September 19, 2017 by Canadian Underwriter
The cost of a cyberattack for large enterprises in North America is US$1.3 million, up from US$1.2 million in 2016, according to a new report from cybersecurity company Kaspersky Lab and market research firm B2B International.
The report, titled IT Security: cost-center or strategic investment? and released on Tuesday, is based on a survey of more than 5,000 businesses across 30 countries, Kaspersky noted in a press release. While the average cost of a cyberattack was US$1.3 million for larger companies, the total impact of a data breach in North America now amounts to $117,000 per incident for small- and medium-sized businesses (SMBs).
But businesses are starting to view IT security as a strategic investment and the share of budgets spend on IT security is growing, reaching 18% compared to 16% in 2016. “This pattern is consistent across very small businesses as well as small and medium-sized businesses,” the release added. In 2016, the main reason businesses in North America wanted to increase IT security budgets was due to new business activities/expansion, but this year the increased complexity of IT infrastructure is driving budget increases.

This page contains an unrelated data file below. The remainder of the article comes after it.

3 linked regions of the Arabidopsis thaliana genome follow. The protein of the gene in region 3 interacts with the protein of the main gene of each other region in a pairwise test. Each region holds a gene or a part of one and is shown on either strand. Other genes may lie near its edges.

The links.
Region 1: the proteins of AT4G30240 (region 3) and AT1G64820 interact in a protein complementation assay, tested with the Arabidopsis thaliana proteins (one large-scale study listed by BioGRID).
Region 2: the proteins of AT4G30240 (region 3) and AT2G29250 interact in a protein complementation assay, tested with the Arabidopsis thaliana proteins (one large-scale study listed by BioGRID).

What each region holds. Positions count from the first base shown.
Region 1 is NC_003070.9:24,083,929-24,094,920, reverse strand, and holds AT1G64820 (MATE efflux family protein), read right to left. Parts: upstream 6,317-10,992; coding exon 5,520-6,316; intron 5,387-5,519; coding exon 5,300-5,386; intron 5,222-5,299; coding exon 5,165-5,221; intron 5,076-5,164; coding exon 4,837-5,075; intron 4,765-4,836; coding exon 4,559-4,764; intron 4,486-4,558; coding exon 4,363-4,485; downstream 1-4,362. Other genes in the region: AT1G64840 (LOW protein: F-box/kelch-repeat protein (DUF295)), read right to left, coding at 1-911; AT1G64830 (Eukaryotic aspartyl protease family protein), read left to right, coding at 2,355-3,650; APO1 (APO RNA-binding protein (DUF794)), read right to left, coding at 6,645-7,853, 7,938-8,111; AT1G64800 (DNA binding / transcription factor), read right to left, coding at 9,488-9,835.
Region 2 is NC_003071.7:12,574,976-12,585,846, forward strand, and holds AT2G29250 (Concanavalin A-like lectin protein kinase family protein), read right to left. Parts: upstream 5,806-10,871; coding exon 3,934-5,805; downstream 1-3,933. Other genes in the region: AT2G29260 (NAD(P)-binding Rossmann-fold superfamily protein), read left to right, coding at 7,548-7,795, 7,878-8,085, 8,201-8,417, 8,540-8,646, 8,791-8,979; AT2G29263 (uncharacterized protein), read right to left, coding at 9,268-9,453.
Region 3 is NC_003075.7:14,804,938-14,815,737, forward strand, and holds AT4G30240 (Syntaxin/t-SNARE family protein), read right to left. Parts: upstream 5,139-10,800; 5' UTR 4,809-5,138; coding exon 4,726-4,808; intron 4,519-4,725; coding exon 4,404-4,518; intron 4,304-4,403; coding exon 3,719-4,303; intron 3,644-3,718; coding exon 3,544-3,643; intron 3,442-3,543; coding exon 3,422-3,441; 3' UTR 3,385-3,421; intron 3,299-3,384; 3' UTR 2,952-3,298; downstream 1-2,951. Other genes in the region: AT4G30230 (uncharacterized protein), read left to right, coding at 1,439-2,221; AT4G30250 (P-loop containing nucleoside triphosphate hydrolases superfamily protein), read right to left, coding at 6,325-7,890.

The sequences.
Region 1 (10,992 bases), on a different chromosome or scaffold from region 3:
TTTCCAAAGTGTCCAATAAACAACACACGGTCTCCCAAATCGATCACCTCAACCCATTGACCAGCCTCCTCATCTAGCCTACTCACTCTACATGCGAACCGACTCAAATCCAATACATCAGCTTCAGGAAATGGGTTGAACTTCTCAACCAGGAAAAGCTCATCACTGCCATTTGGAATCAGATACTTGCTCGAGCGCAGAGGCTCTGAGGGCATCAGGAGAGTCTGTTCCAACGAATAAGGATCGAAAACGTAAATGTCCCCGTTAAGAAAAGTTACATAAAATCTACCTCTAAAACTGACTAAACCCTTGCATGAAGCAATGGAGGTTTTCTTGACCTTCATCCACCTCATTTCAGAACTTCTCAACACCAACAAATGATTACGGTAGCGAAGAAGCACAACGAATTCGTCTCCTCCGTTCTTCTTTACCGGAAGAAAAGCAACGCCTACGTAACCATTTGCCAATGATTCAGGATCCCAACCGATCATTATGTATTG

However, while security appears to be receiving a larger proportion of the IT budget pie, the pie itself is getting smaller. For example, the average IT security budget for enterprises globally dropped from US$25.5 million last year to US$13.7 million in 2017. “This is a concern for businesses, especially given the fact that – unlike IT security budgets – security breaches aren’t getting cheaper to recover from,” Kaspersky said in the release.
In North America, the top financial loss when a data breach occurs stems from additional staff wages need for enterprises (US$207,000), compared to loss of business (US$21,000) and having to employ external professionals (US$21,000) for SMBs.
Additionally, the most costly cybersecurity threats to businesses are the physical loss of devices or media containing data. For SMBs, the most costly threat is targetted attacks.
“While cybersecurity incidents involving third parties prove to be harmful to businesses of all sizes, their financial impact on a company has the potential to result in twice as much damage,” said Alessio Aceti, head of enterprise business division at Kaspersky Lab, in the release. “This is because of a wider global challenge – with threats moving fast, but businesses and legislation changing slowly. When regulations like [the General Data Protection Regulation] become enforceable and catch up with businesses before they manage to update their policies, the fines for non-compliance will further add to the bill.”